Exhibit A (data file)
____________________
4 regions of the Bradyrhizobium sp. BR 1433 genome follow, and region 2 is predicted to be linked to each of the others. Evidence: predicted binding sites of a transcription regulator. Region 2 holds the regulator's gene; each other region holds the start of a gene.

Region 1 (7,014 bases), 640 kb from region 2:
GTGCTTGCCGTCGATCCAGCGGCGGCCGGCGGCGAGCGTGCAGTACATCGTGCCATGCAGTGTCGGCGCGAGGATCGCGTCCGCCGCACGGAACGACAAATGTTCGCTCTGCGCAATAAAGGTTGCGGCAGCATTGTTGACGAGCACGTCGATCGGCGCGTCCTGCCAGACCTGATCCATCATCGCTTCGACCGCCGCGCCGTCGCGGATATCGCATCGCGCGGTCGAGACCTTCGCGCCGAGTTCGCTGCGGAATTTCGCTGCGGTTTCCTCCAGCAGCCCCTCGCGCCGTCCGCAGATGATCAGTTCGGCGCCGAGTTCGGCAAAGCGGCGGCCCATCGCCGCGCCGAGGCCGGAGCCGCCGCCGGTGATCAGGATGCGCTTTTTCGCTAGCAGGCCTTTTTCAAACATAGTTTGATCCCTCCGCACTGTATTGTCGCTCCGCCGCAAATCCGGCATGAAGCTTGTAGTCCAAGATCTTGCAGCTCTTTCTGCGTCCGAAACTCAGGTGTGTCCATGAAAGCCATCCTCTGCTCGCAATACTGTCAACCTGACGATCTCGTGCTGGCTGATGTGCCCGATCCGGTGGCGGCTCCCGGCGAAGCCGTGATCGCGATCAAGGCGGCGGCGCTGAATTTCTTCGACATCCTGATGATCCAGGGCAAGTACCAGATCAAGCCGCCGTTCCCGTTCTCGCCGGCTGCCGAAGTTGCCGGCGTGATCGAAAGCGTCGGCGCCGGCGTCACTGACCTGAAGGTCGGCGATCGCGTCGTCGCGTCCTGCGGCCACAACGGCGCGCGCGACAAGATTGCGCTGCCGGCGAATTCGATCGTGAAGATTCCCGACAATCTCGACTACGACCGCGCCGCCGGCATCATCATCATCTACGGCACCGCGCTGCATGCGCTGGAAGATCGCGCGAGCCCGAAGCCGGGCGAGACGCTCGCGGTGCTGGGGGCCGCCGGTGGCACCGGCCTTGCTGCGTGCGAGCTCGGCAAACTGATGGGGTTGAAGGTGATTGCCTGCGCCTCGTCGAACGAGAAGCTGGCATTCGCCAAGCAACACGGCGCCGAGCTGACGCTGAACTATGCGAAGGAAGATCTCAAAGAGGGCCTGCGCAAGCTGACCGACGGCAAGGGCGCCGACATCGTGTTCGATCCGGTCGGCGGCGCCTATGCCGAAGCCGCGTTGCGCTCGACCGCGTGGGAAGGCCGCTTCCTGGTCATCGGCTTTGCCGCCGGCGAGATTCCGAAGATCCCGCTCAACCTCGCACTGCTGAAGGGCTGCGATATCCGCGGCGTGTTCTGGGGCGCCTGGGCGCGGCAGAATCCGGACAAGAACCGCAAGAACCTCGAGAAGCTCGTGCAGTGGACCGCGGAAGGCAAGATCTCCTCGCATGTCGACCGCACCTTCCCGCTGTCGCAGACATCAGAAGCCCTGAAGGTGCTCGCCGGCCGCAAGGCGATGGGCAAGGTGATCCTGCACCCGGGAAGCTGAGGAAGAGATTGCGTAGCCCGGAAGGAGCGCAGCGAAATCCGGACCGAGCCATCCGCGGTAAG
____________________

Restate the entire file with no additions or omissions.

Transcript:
4 regions of the Bradyrhizobium sp. BR 1433 genome follow, and region 2 is predicted to be linked to each of the others. Evidence: predicted binding sites of a transcription regulator. Region 2 holds the regulator's gene; each other region holds the start of a gene.

Region 1 (7,014 bases), 640 kb from region 2:
GTGCTTGCCGTCGATCCAGCGGCGGCCGGCGGCGAGCGTGCAGTACATCGTGCCATGCAGTGTCGGCGCGAGGATCGCGTCCGCCGCACGGAACGACAAATGTTCGCTCTGCGCAATAAAGGTTGCGGCAGCATTGTTGACGAGCACGTCGATCGGCGCGTCCTGCCAGACCTGATCCATCATCGCTTCGACCGCCGCGCCGTCGCGGATATCGCATCGCGCGGTCGAGACCTTCGCGCCGAGTTCGCTGCGGAATTTCGCTGCGGTTTCCTCCAGCAGCCCCTCGCGCCGTCCGCAGATGATCAGTTCGGCGCCGAGTTCGGCAAAGCGGCGGCCCATCGCCGCGCCGAGGCCGGAGCCGCCGCCGGTGATCAGGATGCGCTTTTTCGCTAGCAGGCCTTTTTCAAACATAGTTTGATCCCTCCGCACTGTATTGTCGCTCCGCCGCAAATCCGGCATGAAGCTTGTAGTCCAAGATCTTGCAGCTCTTTCTGCGTCCGAAACTCAGGTGTGTCCATGAAAGCCATCCTCTGCTCGCAATACTGTCAACCTGACGATCTCGTGCTGGCTGATGTGCCCGATCCGGTGGCGGCTCCCGGCGAAGCCGTGATCGCGATCAAGGCGGCGGCGCTGAATTTCTTCGACATCCTGATGATCCAGGGCAAGTACCAGATCAAGCCGCCGTTCCCGTTCTCGCCGGCTGCCGAAGTTGCCGGCGTGATCGAAAGCGTCGGCGCCGGCGTCACTGACCTGAAGGTCGGCGATCGCGTCGTCGCGTCCTGCGGCCACAACGGCGCGCGCGACAAGATTGCGCTGCCGGCGAATTCGATCGTGAAGATTCCCGACAATCTCGACTACGACCGCGCCGCCGGCATCATCATCATCTACGGCACCGCGCTGCATGCGCTGGAAGATCGCGCGAGCCCGAAGCCGGGCGAGACGCTCGCGGTGCTGGGGGCCGCCGGTGGCACCGGCCTTGCTGCGTGCGAGCTCGGCAAACTGATGGGGTTGAAGGTGATTGCCTGCGCCTCGTCGAACGAGAAGCTGGCATTCGCCAAGCAACACGGCGCCGAGCTGACGCTGAACTATGCGAAGGAAGATCTCAAAGAGGGCCTGCGCAAGCTGACCGACGGCAAGGGCGCCGACATCGTGTTCGATCCGGTCGGCGGCGCCTATGCCGAAGCCGCGTTGCGCTCGACCGCGTGGGAAGGCCGCTTCCTGGTCATCGGCTTTGCCGCCGGCGAGATTCCGAAGATCCCGCTCAACCTCGCACTGCTGAAGGGCTGCGATATCCGCGGCGTGTTCTGGGGCGCCTGGGCGCGGCAGAATCCGGACAAGAACCGCAAGAACCTCGAGAAGCTCGTGCAGTGGACCGCGGAAGGCAAGATCTCCTCGCATGTCGACCGCACCTTCCCGCTGTCGCAGACATCAGAAGCCCTGAAGGTGCTCGCCGGCCGCAAGGCGATGGGCAAGGTGATCCTGCACCCGGGAAGCTGAGGAAGAGATTGCGTAGCCCGGAAGGAGCGCAGCGAAATCCGGACCGAGCCATCCGCGGTAAG